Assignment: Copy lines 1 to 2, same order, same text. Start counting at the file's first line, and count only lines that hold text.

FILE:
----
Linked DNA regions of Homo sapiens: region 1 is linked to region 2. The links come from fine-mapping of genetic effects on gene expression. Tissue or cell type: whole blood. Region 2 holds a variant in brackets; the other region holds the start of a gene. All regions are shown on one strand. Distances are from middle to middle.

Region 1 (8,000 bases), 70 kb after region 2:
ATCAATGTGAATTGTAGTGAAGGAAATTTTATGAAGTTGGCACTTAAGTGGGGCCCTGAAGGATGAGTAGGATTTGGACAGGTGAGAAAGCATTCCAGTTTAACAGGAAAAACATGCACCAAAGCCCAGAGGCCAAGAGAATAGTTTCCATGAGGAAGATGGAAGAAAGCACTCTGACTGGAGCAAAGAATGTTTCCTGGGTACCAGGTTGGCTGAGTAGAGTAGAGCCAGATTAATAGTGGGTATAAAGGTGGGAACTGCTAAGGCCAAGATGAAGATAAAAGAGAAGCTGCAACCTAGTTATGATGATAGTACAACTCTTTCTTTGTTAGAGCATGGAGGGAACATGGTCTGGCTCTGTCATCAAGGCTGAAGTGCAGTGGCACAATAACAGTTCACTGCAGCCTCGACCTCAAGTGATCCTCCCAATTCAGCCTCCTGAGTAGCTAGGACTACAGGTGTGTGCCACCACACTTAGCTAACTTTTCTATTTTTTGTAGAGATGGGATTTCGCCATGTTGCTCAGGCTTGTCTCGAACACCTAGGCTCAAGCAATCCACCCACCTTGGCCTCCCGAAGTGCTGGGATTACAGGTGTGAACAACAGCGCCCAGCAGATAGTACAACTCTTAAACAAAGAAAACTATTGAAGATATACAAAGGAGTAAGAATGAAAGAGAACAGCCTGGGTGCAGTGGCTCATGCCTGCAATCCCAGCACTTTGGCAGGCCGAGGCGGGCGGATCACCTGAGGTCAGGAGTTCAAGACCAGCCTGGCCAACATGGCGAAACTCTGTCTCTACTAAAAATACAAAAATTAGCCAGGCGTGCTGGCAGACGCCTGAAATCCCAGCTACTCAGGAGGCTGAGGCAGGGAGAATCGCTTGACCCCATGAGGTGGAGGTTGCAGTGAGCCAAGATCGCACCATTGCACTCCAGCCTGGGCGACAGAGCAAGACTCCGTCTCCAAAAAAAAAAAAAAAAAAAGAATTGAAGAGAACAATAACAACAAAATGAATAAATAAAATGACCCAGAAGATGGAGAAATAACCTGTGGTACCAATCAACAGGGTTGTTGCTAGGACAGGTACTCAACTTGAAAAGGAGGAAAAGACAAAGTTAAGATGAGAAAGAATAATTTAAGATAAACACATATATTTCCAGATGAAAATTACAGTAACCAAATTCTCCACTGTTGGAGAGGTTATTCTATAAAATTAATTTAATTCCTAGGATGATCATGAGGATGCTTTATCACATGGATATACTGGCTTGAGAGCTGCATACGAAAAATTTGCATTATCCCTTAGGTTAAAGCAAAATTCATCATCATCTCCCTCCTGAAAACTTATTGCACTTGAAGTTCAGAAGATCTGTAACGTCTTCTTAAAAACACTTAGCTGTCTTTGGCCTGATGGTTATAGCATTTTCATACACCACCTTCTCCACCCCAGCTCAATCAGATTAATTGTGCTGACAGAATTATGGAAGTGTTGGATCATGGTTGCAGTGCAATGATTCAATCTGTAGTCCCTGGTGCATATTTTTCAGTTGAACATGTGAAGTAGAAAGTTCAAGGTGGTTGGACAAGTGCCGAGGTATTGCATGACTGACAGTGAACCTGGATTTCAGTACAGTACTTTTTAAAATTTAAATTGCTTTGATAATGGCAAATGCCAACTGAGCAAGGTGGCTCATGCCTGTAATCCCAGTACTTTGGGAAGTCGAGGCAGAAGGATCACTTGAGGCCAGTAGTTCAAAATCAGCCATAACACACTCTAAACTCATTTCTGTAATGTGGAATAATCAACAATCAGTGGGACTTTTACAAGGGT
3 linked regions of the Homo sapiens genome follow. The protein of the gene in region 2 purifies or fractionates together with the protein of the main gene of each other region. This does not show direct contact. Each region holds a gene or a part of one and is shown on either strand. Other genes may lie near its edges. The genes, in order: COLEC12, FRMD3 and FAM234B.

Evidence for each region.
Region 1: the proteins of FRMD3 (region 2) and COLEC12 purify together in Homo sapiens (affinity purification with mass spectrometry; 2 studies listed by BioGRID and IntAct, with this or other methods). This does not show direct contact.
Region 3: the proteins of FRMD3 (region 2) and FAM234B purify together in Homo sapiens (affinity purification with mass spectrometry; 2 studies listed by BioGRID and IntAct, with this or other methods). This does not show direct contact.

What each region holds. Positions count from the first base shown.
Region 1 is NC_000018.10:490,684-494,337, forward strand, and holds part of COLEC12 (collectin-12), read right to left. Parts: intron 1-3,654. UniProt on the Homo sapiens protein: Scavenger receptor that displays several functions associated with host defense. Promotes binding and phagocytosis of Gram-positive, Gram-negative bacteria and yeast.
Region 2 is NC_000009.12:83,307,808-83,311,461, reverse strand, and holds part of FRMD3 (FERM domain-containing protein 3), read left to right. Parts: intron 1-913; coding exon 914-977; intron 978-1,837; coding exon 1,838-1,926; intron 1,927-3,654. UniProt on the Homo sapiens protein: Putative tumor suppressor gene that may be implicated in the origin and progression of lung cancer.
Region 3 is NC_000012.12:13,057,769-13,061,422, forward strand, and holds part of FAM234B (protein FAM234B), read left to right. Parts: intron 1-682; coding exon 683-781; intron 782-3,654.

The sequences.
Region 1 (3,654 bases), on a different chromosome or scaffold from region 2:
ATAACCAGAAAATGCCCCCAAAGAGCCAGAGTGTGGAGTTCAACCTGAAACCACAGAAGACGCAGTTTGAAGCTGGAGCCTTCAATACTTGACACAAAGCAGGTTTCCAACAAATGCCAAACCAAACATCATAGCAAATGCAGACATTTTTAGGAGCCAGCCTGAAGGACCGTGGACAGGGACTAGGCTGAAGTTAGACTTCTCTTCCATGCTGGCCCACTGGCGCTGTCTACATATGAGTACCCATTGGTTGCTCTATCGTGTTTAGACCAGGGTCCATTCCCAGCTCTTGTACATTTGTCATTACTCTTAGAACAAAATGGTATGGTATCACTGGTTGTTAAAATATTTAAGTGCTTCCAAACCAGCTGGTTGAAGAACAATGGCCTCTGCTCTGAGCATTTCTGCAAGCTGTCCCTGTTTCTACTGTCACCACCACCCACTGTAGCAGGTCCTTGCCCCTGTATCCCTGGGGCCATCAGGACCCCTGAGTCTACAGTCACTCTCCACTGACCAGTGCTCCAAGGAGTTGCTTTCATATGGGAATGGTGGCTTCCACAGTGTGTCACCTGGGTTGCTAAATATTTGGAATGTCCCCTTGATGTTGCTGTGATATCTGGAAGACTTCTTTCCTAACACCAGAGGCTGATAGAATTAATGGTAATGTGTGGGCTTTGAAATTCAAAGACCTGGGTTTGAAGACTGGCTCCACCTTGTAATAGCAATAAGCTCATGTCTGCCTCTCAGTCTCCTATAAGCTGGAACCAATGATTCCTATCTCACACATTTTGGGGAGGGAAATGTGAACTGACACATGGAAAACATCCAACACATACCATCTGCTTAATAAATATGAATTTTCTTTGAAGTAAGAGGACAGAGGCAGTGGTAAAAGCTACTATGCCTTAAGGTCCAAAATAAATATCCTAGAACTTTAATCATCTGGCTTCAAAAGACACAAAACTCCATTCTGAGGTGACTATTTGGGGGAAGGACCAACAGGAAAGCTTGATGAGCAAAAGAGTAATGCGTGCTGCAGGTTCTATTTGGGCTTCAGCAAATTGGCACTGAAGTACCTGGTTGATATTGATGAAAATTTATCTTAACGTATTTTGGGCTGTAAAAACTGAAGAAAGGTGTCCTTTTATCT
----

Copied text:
Linked DNA regions of Homo sapiens: region 1 is linked to region 2. The links come from fine-mapping of genetic effects on gene expression. Tissue or cell type: whole blood. Region 2 holds a variant in brackets; the other region holds the start of a gene. All regions are shown on one strand. Distances are from middle to middle.

Region 1 (8,000 bases), 70 kb after region 2: